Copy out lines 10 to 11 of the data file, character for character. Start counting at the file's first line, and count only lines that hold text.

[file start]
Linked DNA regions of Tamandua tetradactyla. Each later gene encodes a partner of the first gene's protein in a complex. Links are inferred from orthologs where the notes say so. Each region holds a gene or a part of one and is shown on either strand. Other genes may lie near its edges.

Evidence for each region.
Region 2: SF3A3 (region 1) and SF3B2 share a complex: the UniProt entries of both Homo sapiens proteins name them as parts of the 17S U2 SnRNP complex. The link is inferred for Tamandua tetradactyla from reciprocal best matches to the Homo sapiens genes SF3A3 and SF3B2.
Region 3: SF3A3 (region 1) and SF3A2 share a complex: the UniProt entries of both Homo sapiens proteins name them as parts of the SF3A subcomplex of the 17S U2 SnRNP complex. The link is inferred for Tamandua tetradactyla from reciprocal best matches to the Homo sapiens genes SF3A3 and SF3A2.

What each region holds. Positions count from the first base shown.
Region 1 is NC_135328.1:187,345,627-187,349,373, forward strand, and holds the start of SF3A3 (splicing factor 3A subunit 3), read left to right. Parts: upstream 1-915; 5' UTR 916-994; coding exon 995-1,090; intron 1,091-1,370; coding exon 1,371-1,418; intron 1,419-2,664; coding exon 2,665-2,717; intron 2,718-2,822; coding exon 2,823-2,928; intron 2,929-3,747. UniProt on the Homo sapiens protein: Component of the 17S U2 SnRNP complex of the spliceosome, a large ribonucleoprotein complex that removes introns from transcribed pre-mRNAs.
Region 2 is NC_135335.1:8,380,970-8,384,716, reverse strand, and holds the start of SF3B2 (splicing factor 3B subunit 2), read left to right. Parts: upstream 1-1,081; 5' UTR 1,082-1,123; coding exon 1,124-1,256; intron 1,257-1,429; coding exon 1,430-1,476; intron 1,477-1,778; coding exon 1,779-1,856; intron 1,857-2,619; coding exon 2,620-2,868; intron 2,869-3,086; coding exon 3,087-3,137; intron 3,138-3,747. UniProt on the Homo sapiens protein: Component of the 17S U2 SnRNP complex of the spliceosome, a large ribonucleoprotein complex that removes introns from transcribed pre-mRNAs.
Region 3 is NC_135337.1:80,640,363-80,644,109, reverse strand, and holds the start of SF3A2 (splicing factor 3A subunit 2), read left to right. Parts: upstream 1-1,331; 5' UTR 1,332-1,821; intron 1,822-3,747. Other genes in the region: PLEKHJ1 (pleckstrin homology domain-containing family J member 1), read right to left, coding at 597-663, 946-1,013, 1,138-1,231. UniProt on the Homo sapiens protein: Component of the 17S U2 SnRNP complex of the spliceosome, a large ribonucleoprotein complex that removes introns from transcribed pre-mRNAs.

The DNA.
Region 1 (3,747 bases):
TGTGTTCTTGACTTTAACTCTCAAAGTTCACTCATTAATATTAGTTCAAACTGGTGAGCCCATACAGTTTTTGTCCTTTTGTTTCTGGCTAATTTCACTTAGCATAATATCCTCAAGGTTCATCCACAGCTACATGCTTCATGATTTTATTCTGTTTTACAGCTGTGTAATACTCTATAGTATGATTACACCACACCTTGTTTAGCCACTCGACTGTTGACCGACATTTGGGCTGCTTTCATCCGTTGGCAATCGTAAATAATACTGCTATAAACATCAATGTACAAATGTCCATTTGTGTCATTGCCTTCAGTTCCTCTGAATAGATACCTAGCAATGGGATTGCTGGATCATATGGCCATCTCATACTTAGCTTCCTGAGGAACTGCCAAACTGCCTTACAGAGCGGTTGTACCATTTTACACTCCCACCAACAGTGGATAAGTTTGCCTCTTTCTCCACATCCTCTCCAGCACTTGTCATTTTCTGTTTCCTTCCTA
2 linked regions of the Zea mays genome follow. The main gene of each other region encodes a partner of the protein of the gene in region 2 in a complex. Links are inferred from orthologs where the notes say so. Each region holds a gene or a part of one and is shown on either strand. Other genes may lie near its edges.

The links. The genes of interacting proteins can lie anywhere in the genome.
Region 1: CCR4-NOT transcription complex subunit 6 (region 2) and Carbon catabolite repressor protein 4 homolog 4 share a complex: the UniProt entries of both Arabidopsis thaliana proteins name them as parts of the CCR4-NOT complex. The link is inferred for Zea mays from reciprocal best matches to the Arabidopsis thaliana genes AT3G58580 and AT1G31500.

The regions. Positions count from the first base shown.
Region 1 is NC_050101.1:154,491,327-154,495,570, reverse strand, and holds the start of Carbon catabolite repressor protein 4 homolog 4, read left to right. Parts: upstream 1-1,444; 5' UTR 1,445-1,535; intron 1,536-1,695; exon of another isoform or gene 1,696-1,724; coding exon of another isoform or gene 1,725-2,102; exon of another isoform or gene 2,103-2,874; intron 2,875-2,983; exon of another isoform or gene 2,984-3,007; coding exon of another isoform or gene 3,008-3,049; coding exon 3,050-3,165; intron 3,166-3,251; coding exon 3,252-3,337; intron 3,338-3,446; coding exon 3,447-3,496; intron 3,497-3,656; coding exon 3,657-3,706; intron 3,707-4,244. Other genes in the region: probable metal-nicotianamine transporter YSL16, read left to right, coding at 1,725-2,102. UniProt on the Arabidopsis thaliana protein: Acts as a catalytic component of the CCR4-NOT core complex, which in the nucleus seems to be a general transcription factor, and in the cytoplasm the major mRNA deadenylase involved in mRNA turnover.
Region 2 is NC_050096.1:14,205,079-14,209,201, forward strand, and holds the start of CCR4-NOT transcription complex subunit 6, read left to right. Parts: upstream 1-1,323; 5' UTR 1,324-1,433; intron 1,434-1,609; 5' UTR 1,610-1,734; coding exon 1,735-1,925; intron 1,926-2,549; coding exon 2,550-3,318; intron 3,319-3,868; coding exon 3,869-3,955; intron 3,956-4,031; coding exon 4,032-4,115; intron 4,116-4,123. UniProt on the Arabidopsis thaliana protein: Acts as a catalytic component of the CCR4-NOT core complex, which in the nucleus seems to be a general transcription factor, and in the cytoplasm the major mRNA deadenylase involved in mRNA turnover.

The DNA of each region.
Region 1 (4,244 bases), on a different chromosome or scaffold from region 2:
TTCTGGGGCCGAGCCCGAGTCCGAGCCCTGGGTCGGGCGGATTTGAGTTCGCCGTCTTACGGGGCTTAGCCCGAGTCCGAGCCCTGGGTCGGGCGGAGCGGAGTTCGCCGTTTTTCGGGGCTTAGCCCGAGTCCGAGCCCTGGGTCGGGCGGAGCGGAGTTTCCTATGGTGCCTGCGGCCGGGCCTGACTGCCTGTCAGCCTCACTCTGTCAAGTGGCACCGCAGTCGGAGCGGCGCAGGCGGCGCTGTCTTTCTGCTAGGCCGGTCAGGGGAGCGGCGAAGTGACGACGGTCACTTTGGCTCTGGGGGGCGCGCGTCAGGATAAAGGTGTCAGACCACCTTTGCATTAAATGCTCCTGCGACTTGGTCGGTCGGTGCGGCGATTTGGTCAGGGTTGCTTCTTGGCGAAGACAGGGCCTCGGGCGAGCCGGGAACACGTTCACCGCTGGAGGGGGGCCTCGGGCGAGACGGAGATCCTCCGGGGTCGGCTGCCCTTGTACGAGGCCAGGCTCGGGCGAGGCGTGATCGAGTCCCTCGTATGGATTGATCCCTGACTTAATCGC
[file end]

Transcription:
Region 1 (3,747 bases):
TGTGTTCTTGACTTTAACTCTCAAAGTTCACTCATTAATATTAGTTCAAACTGGTGAGCCCATACAGTTTTTGTCCTTTTGTTTCTGGCTAATTTCACTTAGCATAATATCCTCAAGGTTCATCCACAGCTACATGCTTCATGATTTTATTCTGTTTTACAGCTGTGTAATACTCTATAGTATGATTACACCACACCTTGTTTAGCCACTCGACTGTTGACCGACATTTGGGCTGCTTTCATCCGTTGGCAATCGTAAATAATACTGCTATAAACATCAATGTACAAATGTCCATTTGTGTCATTGCCTTCAGTTCCTCTGAATAGATACCTAGCAATGGGATTGCTGGATCATATGGCCATCTCATACTTAGCTTCCTGAGGAACTGCCAAACTGCCTTACAGAGCGGTTGTACCATTTTACACTCCCACCAACAGTGGATAAGTTTGCCTCTTTCTCCACATCCTCTCCAGCACTTGTCATTTTCTGTTTCCTTCCTA